We went around the north and east sides of the lake. I had tried crossing the outlet the evening before but gave up. Too rocky and too much brush.
More lake pictures...
Still more lake pictures
Lots of firewood!
Rocks in the lake
This was in the very NE corner of the lake, more or less.
More rock pictures
Still some snow
Only in the very thickest of the woods (it was pretty open mostly). This is at 7400' elevation, approximately.
Starting to climb
At the inlet at the south end of the lake, we headed crosscountry (it was pretty much *all* cross country, the only trails were use-trails used by people fishing right next to the lake).
Water flowing down rocks
There was a nice little stream coming down the granite on the ridge.
Only the "summit" of where I climbed to this day. The Sierra crest did come into view, which was nice.
Minarets; Madera Pk (I believe) more in the foreground towards the left.
Looking north across the lake, I could see Fresno Dome (my destination two weeks ago) sticking up out of the forest.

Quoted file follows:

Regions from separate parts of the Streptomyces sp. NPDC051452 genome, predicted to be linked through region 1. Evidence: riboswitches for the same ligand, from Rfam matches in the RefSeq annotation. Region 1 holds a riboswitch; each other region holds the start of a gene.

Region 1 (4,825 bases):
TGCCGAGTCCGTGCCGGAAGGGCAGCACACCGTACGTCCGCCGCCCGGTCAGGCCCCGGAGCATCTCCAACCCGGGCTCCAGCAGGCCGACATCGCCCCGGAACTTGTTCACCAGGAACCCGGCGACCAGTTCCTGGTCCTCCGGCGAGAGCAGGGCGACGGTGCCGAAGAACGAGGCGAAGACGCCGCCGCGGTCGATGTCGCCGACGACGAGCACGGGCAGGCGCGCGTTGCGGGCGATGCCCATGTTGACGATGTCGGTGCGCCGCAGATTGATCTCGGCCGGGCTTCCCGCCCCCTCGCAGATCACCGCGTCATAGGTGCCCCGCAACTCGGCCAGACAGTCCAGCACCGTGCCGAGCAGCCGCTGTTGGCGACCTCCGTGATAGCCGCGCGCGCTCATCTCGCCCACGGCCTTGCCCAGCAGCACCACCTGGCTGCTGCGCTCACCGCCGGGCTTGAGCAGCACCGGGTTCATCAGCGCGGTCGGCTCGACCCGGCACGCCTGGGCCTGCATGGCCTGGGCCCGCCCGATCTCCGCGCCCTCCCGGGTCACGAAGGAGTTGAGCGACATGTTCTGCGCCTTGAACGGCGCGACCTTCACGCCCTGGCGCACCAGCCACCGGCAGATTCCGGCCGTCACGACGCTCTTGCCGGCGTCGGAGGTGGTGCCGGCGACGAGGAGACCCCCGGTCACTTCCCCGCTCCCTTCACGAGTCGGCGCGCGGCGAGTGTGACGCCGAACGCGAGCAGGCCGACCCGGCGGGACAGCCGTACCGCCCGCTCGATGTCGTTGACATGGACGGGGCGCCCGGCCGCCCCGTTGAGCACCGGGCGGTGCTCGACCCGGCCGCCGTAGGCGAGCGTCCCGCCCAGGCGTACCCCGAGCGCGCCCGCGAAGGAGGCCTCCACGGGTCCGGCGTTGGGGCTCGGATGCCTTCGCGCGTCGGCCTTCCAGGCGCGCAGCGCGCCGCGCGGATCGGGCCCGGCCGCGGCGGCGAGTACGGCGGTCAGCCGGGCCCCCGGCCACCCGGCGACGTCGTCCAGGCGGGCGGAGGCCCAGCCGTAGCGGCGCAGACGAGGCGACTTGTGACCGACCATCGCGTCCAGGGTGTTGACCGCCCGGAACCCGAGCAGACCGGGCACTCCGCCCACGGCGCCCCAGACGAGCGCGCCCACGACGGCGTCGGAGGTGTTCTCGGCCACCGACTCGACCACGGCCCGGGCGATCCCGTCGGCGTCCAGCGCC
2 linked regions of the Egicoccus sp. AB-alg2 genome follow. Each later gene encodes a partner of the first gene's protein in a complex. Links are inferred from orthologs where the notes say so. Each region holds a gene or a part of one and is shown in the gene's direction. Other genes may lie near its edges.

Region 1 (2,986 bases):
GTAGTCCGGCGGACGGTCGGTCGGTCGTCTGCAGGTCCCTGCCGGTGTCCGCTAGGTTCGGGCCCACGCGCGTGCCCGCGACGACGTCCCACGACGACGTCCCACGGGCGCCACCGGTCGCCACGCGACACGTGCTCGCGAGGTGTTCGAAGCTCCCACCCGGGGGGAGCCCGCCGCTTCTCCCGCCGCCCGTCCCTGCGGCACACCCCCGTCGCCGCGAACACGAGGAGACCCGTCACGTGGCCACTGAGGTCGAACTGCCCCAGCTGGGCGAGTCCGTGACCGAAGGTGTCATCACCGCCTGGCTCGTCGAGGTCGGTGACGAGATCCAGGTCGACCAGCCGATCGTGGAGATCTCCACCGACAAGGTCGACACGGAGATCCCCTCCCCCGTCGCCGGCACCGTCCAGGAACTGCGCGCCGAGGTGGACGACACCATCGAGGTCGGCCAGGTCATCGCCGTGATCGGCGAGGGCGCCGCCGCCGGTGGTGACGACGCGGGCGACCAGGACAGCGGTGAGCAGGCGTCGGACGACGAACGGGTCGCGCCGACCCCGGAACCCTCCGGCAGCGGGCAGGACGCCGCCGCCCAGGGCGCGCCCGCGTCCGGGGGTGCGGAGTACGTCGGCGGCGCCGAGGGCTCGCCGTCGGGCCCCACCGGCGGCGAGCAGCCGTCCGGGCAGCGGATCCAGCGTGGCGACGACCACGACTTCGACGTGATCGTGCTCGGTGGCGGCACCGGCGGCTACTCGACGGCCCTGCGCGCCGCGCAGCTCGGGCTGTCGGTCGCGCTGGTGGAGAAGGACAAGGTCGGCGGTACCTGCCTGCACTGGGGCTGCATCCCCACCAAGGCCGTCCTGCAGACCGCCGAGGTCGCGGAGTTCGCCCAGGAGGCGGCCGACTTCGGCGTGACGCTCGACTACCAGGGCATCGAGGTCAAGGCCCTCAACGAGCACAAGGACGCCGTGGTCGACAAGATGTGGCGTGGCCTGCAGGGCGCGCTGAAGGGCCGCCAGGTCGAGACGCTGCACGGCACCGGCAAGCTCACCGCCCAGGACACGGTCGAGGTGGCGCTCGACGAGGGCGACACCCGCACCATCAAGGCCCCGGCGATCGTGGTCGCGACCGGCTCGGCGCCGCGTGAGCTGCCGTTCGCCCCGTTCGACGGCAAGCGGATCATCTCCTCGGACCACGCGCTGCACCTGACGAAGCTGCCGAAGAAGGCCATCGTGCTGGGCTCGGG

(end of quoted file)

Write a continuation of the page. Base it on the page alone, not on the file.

I toted my zoom lens; only used it to snap some closeups when I stopped. Not worth the trouble, I don't think. It's pretty big and heavy to not get much use out of.
I was contemplating climbing this. *After* I make it to the top of Little Shuteye Peak, which I will have to come back and try without Raleigh.
Madera Pk and Sierra crest beyond
There is lots of nice granite on the slope below that peak. Not sure it's for me to climb; this area is popular with rock climbers. Granite like Yosemite but no crowds and less bureaucracy.
San Joaquin River canyon
Lake just visible through trees...
Love that granite! It's so much fun to walk on after thrashing (a bit) through the woods.
Lake, on return
This is a little pool outside the main lake; probably will be dried up in a week or two.
Refreshments back at the car
Headed for home at noon. Nice drive back and home by 5:00 or so.